Speaking solely as a man, I have been there more than once in my life. You wake up one morning, and your lady goes into one of her meltdown modes, and she says something along the lines of either, “Why can’t you change,” or “I deserve better than this.”

puffychair2.jpgThis is the defining mindset behind The Break-Up, as well as an infinitely superior film called The Puffy Chair. I saw The Puffy Chair several years ago at a film festival, and when Kathryn Aselton’s character Emily tells her boyfriend Josh (Mark Duplass), “I deserve better than this,” I actually said out loud, “Better than what, you dumb fuck?!?!”

The notion that anyone would ever say to the person they are involved with, “I deserve better than this” is, at least in the David Walker Book of the Way Things Are, a clear signal that the relationship needs to end. If you are not getting what you “deserve” from another person, then either your expectations are not realistic as they relate to the person you are with, or you simply aren’t making a fair and equitable trade in terms of what and why you give of yourself.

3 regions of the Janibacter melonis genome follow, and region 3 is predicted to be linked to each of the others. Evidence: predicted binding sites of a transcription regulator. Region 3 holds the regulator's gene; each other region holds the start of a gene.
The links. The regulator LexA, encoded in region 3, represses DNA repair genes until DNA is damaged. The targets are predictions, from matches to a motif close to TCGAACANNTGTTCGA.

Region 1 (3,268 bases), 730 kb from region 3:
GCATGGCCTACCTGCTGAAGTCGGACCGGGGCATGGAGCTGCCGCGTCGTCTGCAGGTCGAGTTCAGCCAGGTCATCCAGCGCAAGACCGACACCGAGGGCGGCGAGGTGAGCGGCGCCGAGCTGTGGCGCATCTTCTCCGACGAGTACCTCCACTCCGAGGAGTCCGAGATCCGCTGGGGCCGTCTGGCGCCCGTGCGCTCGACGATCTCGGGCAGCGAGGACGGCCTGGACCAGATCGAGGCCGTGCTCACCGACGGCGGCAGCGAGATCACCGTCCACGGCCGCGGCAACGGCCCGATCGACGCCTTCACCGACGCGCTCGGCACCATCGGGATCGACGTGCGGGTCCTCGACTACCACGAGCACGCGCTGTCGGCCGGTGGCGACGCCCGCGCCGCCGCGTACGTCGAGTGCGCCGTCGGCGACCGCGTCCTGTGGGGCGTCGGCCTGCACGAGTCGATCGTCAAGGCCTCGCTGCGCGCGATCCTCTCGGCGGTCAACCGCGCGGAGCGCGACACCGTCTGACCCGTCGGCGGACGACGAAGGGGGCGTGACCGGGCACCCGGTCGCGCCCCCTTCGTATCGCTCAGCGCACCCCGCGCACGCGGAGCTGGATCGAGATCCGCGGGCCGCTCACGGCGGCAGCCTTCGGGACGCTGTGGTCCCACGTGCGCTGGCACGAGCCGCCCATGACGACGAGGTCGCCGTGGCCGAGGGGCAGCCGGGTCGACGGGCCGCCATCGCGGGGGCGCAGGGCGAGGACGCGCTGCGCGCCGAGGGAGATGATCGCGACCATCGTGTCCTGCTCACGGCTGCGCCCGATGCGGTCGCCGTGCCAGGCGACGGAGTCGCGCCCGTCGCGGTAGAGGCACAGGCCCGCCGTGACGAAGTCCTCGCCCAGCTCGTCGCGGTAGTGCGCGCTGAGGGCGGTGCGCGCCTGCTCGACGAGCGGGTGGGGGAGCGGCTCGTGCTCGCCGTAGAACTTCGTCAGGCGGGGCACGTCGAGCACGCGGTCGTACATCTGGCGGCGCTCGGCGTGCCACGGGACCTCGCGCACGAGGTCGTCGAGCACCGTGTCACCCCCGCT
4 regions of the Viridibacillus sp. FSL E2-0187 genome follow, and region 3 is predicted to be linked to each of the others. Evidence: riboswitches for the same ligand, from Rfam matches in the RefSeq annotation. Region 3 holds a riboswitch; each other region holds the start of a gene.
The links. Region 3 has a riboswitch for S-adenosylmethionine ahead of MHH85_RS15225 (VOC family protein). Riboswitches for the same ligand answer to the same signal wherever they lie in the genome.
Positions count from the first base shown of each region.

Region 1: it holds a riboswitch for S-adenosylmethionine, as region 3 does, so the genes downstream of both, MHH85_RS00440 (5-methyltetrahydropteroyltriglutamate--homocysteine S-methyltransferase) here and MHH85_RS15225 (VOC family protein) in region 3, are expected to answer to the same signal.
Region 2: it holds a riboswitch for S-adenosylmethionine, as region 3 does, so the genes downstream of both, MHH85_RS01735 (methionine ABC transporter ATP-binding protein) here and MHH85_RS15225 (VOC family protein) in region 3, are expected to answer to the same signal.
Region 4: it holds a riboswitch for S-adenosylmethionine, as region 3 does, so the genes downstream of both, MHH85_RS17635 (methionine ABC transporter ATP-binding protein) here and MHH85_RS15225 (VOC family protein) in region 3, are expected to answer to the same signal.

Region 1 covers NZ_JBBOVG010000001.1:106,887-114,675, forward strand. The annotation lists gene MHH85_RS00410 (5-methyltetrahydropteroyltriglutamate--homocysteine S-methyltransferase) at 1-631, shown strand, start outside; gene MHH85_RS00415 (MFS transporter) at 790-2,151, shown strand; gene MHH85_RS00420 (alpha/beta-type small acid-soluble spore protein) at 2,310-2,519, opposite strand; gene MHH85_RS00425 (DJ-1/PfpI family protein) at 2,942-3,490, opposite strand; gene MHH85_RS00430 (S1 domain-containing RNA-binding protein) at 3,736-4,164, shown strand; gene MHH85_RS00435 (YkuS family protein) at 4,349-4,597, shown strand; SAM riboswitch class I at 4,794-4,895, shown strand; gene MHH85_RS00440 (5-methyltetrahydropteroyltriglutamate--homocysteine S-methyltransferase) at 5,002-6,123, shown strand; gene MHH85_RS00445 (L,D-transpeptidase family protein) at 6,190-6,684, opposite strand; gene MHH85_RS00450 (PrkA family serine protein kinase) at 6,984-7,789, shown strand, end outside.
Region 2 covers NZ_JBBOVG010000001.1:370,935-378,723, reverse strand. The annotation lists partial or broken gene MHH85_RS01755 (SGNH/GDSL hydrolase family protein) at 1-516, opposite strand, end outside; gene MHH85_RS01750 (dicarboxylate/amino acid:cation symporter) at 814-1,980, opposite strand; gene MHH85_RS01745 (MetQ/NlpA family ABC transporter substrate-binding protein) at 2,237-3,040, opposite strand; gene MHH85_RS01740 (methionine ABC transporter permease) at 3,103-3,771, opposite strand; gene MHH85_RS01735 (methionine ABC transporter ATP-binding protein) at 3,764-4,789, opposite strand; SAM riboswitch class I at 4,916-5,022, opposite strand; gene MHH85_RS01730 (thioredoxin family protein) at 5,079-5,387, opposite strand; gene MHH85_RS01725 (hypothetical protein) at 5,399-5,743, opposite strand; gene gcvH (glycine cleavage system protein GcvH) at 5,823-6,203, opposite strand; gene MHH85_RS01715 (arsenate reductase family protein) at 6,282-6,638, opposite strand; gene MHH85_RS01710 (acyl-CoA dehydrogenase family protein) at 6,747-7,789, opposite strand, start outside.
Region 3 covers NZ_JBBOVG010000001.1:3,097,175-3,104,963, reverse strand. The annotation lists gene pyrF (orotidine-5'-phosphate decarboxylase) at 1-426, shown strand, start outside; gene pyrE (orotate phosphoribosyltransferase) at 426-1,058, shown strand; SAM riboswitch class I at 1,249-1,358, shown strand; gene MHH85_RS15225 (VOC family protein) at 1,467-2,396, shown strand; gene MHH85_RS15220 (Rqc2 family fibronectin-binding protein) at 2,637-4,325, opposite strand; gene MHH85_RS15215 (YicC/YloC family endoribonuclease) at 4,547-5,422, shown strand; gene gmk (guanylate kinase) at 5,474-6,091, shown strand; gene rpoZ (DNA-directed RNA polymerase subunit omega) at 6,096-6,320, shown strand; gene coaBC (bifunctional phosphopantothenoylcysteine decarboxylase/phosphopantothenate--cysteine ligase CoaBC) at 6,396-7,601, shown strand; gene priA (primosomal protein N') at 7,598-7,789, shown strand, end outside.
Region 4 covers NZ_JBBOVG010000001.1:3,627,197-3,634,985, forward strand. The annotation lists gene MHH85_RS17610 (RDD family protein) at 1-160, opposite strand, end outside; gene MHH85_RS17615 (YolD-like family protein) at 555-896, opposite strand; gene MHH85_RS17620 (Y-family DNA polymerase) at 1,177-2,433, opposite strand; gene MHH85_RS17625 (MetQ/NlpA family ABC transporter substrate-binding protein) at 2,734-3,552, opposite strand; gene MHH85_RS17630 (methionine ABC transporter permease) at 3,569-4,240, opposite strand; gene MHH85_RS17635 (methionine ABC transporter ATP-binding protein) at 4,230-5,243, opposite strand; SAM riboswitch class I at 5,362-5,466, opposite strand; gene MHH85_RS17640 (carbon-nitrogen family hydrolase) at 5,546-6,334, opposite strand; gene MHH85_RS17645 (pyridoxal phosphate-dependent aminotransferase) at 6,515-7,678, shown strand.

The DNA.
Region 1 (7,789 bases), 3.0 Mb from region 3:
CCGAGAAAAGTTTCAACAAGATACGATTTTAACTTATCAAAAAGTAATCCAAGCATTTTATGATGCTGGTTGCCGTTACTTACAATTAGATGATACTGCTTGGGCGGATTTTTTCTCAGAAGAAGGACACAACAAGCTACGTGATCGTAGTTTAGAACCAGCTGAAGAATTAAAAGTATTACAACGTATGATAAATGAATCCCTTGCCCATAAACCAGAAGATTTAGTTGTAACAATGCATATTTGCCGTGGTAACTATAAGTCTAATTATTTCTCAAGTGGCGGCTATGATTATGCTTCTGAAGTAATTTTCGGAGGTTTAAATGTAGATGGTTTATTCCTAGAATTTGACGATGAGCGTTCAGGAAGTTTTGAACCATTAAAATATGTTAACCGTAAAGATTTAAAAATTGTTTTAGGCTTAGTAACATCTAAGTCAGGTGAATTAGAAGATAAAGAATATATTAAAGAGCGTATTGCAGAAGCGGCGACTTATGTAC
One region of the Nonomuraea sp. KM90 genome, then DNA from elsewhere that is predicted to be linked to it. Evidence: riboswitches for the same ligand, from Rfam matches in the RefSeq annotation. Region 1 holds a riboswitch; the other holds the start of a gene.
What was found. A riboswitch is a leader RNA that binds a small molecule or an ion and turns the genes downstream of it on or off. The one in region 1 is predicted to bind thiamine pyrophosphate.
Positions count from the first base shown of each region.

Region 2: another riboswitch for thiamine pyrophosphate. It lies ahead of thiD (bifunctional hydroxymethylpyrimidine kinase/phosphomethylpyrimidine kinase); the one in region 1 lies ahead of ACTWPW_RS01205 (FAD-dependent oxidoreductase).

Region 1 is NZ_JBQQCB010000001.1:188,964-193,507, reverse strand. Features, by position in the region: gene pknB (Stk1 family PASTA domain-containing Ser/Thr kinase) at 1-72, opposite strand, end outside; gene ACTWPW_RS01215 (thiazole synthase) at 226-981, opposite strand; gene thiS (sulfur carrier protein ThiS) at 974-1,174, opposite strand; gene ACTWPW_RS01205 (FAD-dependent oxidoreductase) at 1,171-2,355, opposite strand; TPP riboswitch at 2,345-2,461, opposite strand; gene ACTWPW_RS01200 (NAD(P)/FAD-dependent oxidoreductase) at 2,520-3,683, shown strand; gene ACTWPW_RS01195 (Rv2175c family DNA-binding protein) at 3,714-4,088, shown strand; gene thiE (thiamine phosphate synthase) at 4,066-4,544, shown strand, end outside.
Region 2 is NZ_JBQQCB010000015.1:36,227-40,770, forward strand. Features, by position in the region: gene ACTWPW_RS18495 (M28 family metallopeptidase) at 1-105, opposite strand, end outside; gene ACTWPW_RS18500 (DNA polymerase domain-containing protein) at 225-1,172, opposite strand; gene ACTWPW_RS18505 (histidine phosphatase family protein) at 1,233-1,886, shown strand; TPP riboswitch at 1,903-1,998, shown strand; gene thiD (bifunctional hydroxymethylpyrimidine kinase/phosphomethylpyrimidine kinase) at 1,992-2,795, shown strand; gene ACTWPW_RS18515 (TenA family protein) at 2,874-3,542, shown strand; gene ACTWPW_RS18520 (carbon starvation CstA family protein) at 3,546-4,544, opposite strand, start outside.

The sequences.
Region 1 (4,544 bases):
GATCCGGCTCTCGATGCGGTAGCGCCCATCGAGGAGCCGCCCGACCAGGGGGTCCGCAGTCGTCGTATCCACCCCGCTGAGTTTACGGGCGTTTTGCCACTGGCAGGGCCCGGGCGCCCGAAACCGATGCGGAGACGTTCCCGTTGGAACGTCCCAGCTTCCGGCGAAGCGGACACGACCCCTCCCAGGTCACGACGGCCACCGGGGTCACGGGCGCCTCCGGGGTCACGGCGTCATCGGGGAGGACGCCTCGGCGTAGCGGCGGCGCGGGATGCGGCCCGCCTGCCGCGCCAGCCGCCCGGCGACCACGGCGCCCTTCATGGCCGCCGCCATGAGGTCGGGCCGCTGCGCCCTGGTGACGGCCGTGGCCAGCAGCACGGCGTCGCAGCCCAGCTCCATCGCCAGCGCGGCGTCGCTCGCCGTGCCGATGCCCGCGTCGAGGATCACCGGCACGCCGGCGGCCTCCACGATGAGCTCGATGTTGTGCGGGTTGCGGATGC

To deserve something is to claim to be worthy of something. To be worthy of something you must yourself have worth, as in to have value. To have value, something must be desired. We all wish to be valued, in that we wish to be desired. So when a person says they deserve more, what they are saying is they have determined themselves to be worth more, or to be of greater value.

If you have ever been in a relationship and have been compelled to say you deserve better, it either means you are not valued by the person you are with, or you have placed an unrealistically high value upon yourself. In the case of the former, you should not be with that person. In the case of the latter, you need to take a very realistic look at yourself. But in either case, the moment you say that you deserve something better, it is a clear indication that something is wrong.